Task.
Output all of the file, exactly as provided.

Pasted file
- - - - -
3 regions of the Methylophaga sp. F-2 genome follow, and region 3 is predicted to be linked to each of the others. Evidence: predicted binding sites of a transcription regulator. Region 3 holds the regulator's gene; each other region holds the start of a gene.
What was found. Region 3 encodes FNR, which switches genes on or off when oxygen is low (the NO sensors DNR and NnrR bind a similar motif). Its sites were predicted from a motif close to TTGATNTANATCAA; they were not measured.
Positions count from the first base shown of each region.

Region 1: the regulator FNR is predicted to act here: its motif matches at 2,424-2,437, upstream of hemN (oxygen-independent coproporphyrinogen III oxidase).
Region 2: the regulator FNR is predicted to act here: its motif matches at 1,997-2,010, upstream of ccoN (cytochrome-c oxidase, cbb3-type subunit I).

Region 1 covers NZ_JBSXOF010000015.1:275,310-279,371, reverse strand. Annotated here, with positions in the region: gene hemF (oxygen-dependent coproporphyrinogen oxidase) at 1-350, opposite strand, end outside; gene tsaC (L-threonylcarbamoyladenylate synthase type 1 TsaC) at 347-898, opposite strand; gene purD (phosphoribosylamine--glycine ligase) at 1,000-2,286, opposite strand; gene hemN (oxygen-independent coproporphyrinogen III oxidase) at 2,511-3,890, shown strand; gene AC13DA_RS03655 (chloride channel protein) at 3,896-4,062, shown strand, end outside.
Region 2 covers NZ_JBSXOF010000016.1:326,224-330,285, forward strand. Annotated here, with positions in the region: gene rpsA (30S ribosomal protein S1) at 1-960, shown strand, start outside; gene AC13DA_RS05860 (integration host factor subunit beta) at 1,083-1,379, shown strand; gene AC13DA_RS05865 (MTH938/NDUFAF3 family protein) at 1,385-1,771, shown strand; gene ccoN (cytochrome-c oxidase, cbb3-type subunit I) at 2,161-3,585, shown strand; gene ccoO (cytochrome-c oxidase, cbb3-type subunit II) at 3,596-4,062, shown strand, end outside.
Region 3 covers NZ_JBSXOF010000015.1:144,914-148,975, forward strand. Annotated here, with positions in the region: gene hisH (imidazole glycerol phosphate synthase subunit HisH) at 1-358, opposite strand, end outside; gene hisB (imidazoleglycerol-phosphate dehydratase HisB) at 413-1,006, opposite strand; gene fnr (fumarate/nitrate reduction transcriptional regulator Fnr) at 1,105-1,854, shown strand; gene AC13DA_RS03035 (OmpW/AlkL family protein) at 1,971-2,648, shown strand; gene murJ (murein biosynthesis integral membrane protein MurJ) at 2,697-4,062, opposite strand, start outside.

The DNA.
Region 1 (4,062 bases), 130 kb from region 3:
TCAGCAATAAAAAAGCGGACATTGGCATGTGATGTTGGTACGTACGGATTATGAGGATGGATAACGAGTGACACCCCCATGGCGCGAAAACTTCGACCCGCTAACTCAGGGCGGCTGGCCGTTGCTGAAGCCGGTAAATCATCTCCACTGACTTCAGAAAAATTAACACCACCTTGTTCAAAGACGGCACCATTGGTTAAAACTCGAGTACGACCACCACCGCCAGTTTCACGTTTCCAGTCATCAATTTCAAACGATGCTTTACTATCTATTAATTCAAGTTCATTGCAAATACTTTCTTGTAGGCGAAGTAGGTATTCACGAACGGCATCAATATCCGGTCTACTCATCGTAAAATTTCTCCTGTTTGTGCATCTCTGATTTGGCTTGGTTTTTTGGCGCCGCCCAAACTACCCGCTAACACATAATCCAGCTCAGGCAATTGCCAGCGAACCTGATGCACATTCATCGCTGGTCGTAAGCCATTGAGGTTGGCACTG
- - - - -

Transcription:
3 regions of the Methylophaga sp. F-2 genome follow, and region 3 is predicted to be linked to each of the others. Evidence: predicted binding sites of a transcription regulator. Region 3 holds the regulator's gene; each other region holds the start of a gene.
What was found. Region 3 encodes FNR, which switches genes on or off when oxygen is low (the NO sensors DNR and NnrR bind a similar motif). Its sites were predicted from a motif close to TTGATNTANATCAA; they were not measured.
Positions count from the first base shown of each region.

Region 1: the regulator FNR is predicted to act here: its motif matches at 2,424-2,437, upstream of hemN (oxygen-independent coproporphyrinogen III oxidase).
Region 2: the regulator FNR is predicted to act here: its motif matches at 1,997-2,010, upstream of ccoN (cytochrome-c oxidase, cbb3-type subunit I).

Region 1 covers NZ_JBSXOF010000015.1:275,310-279,371, reverse strand. Annotated here, with positions in the region: gene hemF (oxygen-dependent coproporphyrinogen oxidase) at 1-350, opposite strand, end outside; gene tsaC (L-threonylcarbamoyladenylate synthase type 1 TsaC) at 347-898, opposite strand; gene purD (phosphoribosylamine--glycine ligase) at 1,000-2,286, opposite strand; gene hemN (oxygen-independent coproporphyrinogen III oxidase) at 2,511-3,890, shown strand; gene AC13DA_RS03655 (chloride channel protein) at 3,896-4,062, shown strand, end outside.
Region 2 covers NZ_JBSXOF010000016.1:326,224-330,285, forward strand. Annotated here, with positions in the region: gene rpsA (30S ribosomal protein S1) at 1-960, shown strand, start outside; gene AC13DA_RS05860 (integration host factor subunit beta) at 1,083-1,379, shown strand; gene AC13DA_RS05865 (MTH938/NDUFAF3 family protein) at 1,385-1,771, shown strand; gene ccoN (cytochrome-c oxidase, cbb3-type subunit I) at 2,161-3,585, shown strand; gene ccoO (cytochrome-c oxidase, cbb3-type subunit II) at 3,596-4,062, shown strand, end outside.
Region 3 covers NZ_JBSXOF010000015.1:144,914-148,975, forward strand. Annotated here, with positions in the region: gene hisH (imidazole glycerol phosphate synthase subunit HisH) at 1-358, opposite strand, end outside; gene hisB (imidazoleglycerol-phosphate dehydratase HisB) at 413-1,006, opposite strand; gene fnr (fumarate/nitrate reduction transcriptional regulator Fnr) at 1,105-1,854, shown strand; gene AC13DA_RS03035 (OmpW/AlkL family protein) at 1,971-2,648, shown strand; gene murJ (murein biosynthesis integral membrane protein MurJ) at 2,697-4,062, opposite strand, start outside.

The DNA.
Region 1 (4,062 bases), 130 kb from region 3:
TCAGCAATAAAAAAGCGGACATTGGCATGTGATGTTGGTACGTACGGATTATGAGGATGGATAACGAGTGACACCCCCATGGCGCGAAAACTTCGACCCGCTAACTCAGGGCGGCTGGCCGTTGCTGAAGCCGGTAAATCATCTCCACTGACTTCAGAAAAATTAACACCACCTTGTTCAAAGACGGCACCATTGGTTAAAACTCGAGTACGACCACCACCGCCAGTTTCACGTTTCCAGTCATCAATTTCAAACGATGCTTTACTATCTATTAATTCAAGTTCATTGCAAATACTTTCTTGTAGGCGAAGTAGGTATTCACGAACGGCATCAATATCCGGTCTACTCATCGTAAAATTTCTCCTGTTTGTGCATCTCTGATTTGGCTTGGTTTTTTGGCGCCGCCCAAACTACCCGCTAACACATAATCCAGCTCAGGCAATTGCCAGCGAACCTGATGCACATTCATCGCTGGTCGTAAGCCATTGAGGTTGGCACTG